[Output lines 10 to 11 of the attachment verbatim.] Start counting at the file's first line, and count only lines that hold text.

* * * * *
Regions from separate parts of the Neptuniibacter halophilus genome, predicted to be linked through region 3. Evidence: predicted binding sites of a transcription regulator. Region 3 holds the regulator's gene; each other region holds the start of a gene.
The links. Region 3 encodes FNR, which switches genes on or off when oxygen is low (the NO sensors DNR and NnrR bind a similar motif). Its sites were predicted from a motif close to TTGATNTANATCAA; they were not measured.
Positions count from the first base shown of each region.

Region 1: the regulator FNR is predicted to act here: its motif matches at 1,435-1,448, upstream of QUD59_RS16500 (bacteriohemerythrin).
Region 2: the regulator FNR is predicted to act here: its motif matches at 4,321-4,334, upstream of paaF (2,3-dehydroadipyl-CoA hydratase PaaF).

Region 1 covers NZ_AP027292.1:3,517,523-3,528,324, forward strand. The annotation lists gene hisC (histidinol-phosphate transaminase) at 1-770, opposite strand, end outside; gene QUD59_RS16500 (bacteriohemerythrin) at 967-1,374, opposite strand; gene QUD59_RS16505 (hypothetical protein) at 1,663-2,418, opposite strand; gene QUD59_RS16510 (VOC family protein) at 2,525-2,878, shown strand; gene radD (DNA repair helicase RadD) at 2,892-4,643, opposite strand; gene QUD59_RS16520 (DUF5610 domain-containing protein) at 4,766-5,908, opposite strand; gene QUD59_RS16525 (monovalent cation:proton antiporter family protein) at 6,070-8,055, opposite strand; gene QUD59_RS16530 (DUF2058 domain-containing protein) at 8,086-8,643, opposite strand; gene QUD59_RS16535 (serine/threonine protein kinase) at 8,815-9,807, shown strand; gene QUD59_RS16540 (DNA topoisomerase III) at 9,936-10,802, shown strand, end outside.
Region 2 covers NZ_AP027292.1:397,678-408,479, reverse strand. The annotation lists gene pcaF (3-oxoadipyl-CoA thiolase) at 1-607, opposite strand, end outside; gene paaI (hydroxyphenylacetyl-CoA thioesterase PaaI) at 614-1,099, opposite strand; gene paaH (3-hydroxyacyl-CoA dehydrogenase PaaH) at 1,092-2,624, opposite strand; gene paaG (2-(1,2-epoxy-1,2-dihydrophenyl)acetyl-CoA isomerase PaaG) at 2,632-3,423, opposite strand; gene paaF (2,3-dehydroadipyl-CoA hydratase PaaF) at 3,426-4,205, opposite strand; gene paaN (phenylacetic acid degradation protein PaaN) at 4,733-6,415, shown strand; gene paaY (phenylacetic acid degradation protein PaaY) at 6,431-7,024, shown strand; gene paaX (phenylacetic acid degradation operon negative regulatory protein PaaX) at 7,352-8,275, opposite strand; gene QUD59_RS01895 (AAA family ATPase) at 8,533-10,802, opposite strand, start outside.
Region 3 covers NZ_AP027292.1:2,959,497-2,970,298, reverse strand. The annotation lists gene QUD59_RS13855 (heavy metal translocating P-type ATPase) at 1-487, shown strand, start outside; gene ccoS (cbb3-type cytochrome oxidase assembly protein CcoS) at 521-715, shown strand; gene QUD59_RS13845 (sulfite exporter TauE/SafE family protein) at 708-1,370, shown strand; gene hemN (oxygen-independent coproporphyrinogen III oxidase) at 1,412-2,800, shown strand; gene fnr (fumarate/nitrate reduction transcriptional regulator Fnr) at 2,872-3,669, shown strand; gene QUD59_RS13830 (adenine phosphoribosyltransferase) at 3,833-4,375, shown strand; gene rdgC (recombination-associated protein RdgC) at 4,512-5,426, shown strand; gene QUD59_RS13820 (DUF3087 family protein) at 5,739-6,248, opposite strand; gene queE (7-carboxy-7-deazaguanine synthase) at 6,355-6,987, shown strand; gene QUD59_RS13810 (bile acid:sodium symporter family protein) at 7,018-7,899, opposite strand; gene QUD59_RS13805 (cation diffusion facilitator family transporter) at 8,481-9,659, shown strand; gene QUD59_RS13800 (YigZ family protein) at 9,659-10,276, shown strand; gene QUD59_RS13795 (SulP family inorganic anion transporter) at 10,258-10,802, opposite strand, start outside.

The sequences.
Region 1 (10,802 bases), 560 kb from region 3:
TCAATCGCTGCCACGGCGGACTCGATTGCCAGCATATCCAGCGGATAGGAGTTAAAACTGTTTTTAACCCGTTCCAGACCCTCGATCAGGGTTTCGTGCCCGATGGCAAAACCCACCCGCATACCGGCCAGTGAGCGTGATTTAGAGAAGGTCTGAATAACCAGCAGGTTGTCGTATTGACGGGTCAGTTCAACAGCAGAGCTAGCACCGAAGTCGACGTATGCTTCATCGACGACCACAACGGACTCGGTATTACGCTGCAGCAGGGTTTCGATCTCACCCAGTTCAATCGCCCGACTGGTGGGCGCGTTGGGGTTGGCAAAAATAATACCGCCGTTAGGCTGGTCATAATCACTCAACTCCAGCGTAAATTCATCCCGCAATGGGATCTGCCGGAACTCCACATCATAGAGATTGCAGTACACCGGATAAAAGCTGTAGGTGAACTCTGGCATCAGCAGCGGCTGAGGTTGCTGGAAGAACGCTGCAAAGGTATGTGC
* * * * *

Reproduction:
Region 1 (10,802 bases), 560 kb from region 3:
TCAATCGCTGCCACGGCGGACTCGATTGCCAGCATATCCAGCGGATAGGAGTTAAAACTGTTTTTAACCCGTTCCAGACCCTCGATCAGGGTTTCGTGCCCGATGGCAAAACCCACCCGCATACCGGCCAGTGAGCGTGATTTAGAGAAGGTCTGAATAACCAGCAGGTTGTCGTATTGACGGGTCAGTTCAACAGCAGAGCTAGCACCGAAGTCGACGTATGCTTCATCGACGACCACAACGGACTCGGTATTACGCTGCAGCAGGGTTTCGATCTCACCCAGTTCAATCGCCCGACTGGTGGGCGCGTTGGGGTTGGCAAAAATAATACCGCCGTTAGGCTGGTCATAATCACTCAACTCCAGCGTAAATTCATCCCGCAATGGGATCTGCCGGAACTCCACATCATAGAGATTGCAGTACACCGGATAAAAGCTGTAGGTGAACTCTGGCATCAGCAGCGGCTGAGGTTGCTGGAAGAACGCTGCAAAGGTATGTGC